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Political realignment and Northern Fianna Fáil discussed at annual re-enactment dinner

August 3, 2010


Well-known political commentator Tom Kelly was the guest of honour at the annual re-enactment dinner hosted by the Tom Dunn Society, Rostrevor which commemorates a United Irishmen night attended by Wolfe Tone in County Down.

Mr Kelly delivered the key-note address on a theme of political realignment including the possibility of Northern Fianna Fáil.  The theme was particularly significant given Taoiseach Brian Cowen’s visit to Crossmaglen just days earlier.

In a wide ranging speech, Tom Kelly addressed the challenges for all political parties on the island of Ireland following the completion of the Northern peace process and the collapse of the economy in the Republic of Ireland.

Speaking to a distinguished audience of the Tom Dunne Society members, politicians, writers and academics, Mr Kelly said: ‘Political re-alignment is on the cards right across the political spectrum. The collapse of the Irish economy has presented Fianna Fáil with major difficulties which may alter its future unless it adapts. Yet there is no big idea on the Opposition side. Irish politics now requires a momentum that can only be created by a more holistic vision of Irish society. Ironically as one door appears to close on Fianna Fail fortunes in the South another appears to be opening for them in the North. The differences that created Fianna Fáil and Fine Gael will soon be forgotten in another generation. The ties that bind people within those organisations are loosening at a time when the differences between their organisations are dissolving. Labour is trying to balance the outdated rhetoric of Connolly alongside the requirements to be a modern social democratic party but it’s practically impossible. They too need a ‘new’ labour type project to give them the credibility to be the lead party in Government. However, re-alignments will be driven by the electorate and not by the parties themselves.

“In the North re-alignment will be witnessed quicker on the unionist side driven by fear on one hand and a genuine dissolution of differences between the DUP and UUP. The current leadership in either party is probably the only stumbling block to closer cooperation. On the nationalist side Sinn Fein has boxed the SDLP in by taking their clothes and sharing the constitutional nationalist plinth but their hopelessly reckless economic policies prevent any significant expansion into the Republic where despite the recession the Irish electorate has no appetite for their policies. The SDLP sit precariously at a crossroads which they need to leave. Sinn Fein having come at them from the left; a re-surging Alliance bolstered by a new Minister, a popular MP and NI’s only ethnic MLA may challenge the SDLP more robustly for the middle ground. Without clear direction the electorate in the North may plump for monolithic blocks which won’t help the development of politics.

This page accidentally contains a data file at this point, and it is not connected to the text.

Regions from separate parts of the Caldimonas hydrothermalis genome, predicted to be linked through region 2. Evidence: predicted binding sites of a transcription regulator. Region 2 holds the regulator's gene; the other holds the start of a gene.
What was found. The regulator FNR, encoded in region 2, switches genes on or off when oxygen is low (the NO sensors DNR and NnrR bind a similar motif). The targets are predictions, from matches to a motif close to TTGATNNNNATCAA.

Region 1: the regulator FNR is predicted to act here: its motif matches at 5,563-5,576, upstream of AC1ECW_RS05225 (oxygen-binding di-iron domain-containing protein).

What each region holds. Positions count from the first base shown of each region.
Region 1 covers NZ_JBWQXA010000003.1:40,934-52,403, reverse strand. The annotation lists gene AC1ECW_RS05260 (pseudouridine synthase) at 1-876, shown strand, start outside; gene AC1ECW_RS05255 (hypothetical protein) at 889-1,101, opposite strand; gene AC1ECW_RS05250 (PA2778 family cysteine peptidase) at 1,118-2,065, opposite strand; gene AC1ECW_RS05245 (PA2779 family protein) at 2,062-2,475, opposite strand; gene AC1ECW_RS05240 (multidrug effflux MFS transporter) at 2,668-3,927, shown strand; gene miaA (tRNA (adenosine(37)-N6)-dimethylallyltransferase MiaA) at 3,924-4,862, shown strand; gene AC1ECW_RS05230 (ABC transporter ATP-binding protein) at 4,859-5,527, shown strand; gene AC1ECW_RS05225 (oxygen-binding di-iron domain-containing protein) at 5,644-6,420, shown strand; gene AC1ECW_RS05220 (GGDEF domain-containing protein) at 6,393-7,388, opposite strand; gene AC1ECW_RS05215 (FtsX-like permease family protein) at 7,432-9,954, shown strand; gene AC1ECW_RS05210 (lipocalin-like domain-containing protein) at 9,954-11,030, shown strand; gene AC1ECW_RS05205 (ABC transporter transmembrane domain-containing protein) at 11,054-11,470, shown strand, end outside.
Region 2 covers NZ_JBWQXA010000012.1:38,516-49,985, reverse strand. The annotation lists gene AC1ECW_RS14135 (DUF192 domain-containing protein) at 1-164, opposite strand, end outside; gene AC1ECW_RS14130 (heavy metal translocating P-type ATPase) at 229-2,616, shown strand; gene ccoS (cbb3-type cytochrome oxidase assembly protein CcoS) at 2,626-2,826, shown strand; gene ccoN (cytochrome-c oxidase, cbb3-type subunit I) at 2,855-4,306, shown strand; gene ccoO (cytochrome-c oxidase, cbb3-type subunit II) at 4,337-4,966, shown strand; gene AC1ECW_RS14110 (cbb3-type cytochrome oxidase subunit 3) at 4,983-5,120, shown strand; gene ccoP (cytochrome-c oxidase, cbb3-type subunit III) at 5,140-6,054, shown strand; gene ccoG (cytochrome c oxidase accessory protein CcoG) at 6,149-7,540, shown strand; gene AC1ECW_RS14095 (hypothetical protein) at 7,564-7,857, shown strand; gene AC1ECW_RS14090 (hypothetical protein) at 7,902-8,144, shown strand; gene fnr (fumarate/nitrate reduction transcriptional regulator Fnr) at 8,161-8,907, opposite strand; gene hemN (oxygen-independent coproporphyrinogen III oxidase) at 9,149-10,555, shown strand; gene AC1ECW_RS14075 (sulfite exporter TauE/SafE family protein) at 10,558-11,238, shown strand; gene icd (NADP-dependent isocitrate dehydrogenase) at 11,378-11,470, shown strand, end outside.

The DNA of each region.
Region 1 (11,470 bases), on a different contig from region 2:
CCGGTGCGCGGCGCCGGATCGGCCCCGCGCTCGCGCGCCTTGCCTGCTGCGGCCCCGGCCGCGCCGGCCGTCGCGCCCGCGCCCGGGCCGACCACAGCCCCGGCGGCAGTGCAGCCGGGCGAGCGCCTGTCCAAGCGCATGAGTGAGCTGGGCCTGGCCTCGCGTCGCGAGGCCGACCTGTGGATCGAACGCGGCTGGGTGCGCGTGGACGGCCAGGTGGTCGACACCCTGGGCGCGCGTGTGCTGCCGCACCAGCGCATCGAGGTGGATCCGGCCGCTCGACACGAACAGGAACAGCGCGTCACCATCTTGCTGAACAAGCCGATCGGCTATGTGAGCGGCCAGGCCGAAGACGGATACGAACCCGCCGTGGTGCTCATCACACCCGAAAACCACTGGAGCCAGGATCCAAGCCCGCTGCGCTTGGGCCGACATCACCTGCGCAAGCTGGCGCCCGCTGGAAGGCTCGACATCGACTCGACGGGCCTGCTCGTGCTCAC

“Ireland now more than anytime in the past is at peace with itself, its neighbour and its history –and that is best articulated constantly by President McAleese who has shattered many cultural shibboleths while embracing the diversity of cultural traditions on the island.

“The United Irishmen would be pleased with the accord that has been reached. They would be less than pleased by the inequalities which exist created by a culture of greed and self interest and certainly would turn in their graves watching our children being used for sectarian street fighting by sinister and undemocratic forces unwilling to accept the will of the Irish people.

“The hundredth anniversary of the Easter Rising in 2016 should be a target date by which we all work towards updating the principles of modern republicanism to fit the purpose of a modern, diverse and pluralist Ireland. Let the persuasiveness of the aspirations and ideals of the United Irishmen stand free and clear from outdated rhetoric and the mist of violence created by two hundred years of mistrust, division and sectarianism. For once let Ireland give the living a more power than the dead.”

“Ending his speech, Tom Kelly by adding: ‘Ireland could do worse than follow the example of Bhutan and have an injection of a little GNP- Gross National Happiness’ –  and in making the annual toast to the memory of Tom Dunn and the United Irishmen, he quoted Bertrand Russell: ‘If there were in the world today any large number of people who desired their own happiness more than they desired the unhappiness of others, we could have a paradise in a few years’ – I am sure the United Irishmen could live with that.”

The Tom Dunn Society’s Patron is An Uachtarain na hEireann, Mary McAleese and previous annual lectures have been given by Sir George Quigley, author Tim Pat Coogan, former Presbyterian Moderator John Dunlop, and historian Brian Feeney. The society holds the re-enactment dinner and a series of seminars and events throughout the annual Fiddler’s Green Festival in Rostrevor.


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